Last weekend we drove up to the Dodge Ridge area to spend the weekend with most of my cousins. One family has a place up there, and we crammed fifteen or so of us into for a few nights. I don't ski or snowboard, so I hung out in the (internetless! Phoneless! Cell-phone-receptionless!) cabin with the cousin closest to my age, and we did work and studied and mostly talked, and later went to explore Pinecrest Lake.
It was snowy in parts--deceptive snow; you'd think you had a solid footstep and suddenly you'd be wet and cold up to your knees because you didn't think to bring snow gear because you thought you'd be inside all day. There were tree stumps and spiny-looking rocks everywhere, and it felt like something out of Lord of the Rings.
In places the snow had the texture of crushed glass.
At night, we hung around and played board games (my cousins are Monopoly fiends; more accurately, maybe, they're incredibly competitive, and I am too but I get a pass because they all know I hate Monopoly because we used to play it for hours and hours and hours on end when we'd go on cruises together and get bored on our days at sea) and Spades (which I do not hate, and which makes me super competitive) and read and talked and ate and watched 21 Jump Street (best movie ever).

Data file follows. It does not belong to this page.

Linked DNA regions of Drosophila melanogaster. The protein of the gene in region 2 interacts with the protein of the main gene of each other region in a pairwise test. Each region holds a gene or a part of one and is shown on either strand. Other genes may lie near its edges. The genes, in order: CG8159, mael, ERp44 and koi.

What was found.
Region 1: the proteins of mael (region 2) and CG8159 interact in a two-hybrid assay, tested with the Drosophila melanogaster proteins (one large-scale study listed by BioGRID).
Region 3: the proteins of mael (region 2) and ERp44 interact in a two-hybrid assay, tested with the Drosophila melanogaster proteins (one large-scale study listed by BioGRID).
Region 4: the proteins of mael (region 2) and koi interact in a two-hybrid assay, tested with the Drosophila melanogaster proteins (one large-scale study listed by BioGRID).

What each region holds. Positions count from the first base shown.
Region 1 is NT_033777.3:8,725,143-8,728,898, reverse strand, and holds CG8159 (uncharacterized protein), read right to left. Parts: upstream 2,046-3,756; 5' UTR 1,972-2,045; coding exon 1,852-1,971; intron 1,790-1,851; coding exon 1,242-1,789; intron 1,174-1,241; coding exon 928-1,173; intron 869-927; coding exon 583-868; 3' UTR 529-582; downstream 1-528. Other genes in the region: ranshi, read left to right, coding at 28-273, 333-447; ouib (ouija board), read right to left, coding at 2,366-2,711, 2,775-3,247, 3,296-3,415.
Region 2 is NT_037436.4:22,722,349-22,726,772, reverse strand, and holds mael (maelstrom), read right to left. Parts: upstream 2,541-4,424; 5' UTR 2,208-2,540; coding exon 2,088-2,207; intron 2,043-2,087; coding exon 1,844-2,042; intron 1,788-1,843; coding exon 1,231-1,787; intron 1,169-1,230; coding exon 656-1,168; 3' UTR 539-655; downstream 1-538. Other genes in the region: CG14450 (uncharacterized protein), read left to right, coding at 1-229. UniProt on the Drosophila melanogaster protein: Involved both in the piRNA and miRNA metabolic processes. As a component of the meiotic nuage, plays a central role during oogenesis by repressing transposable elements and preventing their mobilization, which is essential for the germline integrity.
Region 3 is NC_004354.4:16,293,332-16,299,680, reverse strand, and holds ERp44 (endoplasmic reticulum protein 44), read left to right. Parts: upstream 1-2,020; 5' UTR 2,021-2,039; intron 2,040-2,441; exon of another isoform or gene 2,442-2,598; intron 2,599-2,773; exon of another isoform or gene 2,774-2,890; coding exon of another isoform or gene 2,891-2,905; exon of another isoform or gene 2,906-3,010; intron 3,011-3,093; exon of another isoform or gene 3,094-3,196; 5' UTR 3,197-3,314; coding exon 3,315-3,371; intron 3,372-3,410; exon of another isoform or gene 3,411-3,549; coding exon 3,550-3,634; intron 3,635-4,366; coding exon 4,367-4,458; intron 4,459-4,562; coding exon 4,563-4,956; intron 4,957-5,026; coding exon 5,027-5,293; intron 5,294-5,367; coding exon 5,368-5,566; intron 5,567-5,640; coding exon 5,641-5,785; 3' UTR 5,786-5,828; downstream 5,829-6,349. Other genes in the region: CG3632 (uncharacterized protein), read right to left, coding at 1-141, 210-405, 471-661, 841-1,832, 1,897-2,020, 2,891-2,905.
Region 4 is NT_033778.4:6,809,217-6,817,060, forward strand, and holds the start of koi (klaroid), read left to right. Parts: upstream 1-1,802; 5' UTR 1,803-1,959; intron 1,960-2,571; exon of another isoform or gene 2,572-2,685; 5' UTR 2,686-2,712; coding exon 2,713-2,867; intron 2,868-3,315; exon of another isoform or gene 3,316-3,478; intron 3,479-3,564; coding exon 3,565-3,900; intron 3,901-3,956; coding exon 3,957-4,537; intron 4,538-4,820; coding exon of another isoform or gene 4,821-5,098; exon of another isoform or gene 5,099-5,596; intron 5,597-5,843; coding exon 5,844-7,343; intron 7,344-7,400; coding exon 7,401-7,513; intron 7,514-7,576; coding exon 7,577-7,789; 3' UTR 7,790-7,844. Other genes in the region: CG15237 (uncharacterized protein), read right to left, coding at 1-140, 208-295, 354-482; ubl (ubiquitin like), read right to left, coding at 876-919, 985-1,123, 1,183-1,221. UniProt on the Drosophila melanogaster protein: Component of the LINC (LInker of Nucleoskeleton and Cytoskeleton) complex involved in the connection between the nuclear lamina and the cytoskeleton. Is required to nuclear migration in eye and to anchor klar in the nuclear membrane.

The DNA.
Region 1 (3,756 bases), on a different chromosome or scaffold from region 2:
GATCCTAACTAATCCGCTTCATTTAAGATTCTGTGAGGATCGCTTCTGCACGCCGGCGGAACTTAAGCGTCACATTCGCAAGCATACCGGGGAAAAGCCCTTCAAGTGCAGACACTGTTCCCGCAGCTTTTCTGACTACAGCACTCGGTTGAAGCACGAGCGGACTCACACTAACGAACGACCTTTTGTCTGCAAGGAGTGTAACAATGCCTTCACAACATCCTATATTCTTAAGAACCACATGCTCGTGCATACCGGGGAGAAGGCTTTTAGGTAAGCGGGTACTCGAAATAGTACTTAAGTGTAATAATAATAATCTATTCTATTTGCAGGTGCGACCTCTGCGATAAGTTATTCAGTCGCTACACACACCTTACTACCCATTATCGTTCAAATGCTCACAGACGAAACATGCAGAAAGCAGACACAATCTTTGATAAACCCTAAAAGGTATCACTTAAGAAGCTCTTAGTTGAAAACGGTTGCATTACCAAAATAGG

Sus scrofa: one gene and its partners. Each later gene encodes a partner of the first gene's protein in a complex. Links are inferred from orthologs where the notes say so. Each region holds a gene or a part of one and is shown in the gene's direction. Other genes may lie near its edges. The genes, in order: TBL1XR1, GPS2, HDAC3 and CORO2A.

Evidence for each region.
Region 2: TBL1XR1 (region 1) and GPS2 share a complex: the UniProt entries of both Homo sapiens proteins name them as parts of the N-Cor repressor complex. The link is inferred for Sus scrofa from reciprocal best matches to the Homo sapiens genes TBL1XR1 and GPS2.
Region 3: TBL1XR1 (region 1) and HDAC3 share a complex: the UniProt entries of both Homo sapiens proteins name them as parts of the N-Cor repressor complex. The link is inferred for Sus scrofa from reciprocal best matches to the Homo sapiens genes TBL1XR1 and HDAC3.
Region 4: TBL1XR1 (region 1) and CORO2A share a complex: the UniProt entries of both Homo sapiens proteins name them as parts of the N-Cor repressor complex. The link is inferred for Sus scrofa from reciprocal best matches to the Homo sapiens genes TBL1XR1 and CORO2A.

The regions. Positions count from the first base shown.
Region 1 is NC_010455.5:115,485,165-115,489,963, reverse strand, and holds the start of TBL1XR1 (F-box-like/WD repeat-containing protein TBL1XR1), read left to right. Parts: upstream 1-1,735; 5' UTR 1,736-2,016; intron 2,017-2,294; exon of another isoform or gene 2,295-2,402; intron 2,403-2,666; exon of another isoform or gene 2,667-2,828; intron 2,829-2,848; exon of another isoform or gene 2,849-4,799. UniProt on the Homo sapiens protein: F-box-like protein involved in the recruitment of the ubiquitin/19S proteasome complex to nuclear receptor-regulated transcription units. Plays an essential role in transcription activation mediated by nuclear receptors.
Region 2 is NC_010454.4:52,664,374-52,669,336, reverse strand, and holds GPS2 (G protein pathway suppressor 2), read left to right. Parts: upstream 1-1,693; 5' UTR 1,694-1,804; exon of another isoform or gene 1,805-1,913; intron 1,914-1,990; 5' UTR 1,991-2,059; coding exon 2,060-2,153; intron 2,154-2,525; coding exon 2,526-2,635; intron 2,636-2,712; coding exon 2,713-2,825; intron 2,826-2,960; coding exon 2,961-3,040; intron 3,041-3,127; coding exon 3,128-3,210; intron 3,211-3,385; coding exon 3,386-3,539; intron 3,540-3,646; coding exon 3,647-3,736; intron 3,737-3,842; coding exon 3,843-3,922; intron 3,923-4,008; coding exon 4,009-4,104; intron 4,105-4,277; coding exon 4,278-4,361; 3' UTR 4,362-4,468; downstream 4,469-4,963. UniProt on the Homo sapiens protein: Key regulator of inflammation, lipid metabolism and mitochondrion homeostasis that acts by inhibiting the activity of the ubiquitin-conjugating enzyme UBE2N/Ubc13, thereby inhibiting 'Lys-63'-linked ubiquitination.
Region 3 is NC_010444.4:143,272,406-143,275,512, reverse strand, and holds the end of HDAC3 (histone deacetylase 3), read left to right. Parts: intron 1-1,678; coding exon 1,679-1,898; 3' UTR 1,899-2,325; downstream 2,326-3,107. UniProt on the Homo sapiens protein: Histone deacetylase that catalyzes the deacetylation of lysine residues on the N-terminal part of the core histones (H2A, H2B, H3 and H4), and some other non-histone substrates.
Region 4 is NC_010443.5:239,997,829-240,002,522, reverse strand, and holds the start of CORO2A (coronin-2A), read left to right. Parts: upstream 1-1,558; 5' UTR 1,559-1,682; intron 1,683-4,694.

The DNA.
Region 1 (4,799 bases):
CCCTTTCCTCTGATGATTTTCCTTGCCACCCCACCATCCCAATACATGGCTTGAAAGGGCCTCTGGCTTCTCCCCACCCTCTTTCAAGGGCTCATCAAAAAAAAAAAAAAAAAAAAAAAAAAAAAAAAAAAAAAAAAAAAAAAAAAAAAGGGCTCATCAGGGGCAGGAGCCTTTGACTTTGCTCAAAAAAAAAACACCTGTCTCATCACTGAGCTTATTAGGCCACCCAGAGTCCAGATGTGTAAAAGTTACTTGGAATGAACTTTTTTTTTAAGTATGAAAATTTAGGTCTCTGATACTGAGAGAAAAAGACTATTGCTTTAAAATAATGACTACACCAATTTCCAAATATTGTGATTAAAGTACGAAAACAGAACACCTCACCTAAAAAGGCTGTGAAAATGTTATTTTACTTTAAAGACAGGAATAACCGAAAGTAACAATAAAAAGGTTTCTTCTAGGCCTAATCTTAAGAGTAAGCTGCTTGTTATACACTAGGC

This one took her first skiing lessons!
And I hung out with this one while her parents and big sisters skiied.
Our last day there it snowed. Really snowed, or at least in my estimation, because I'm from the Bay Area and don't know what snow is.
And then we drove through some really pretty, pastoral landscape on our way back. California never fails to amaze me.
I love most things about living here (except that today I read the average rent for a one-bedroom in SF is 2700/month, which, lol), but one of the best parts is those shared quiet moments of dailiness. Napping on a couch up in the mountains while your cousins yell over landing on a double-hoteled Park Place, watching in awe while your (crossfitting) brother and cousin eat the equivalent of eight In-N-Out burgers between them and call it a normal dinner, standing back to not get splashed as your cousin tries to make you a bridge of ice and rocks to straddle a stream you both know you aren't going to chance because you seem to lack the adventure gene everyone else in your family got, dumb car games you play when you're driving half a day. These things, these little moments--those are what would make it so hard for me to ever leave.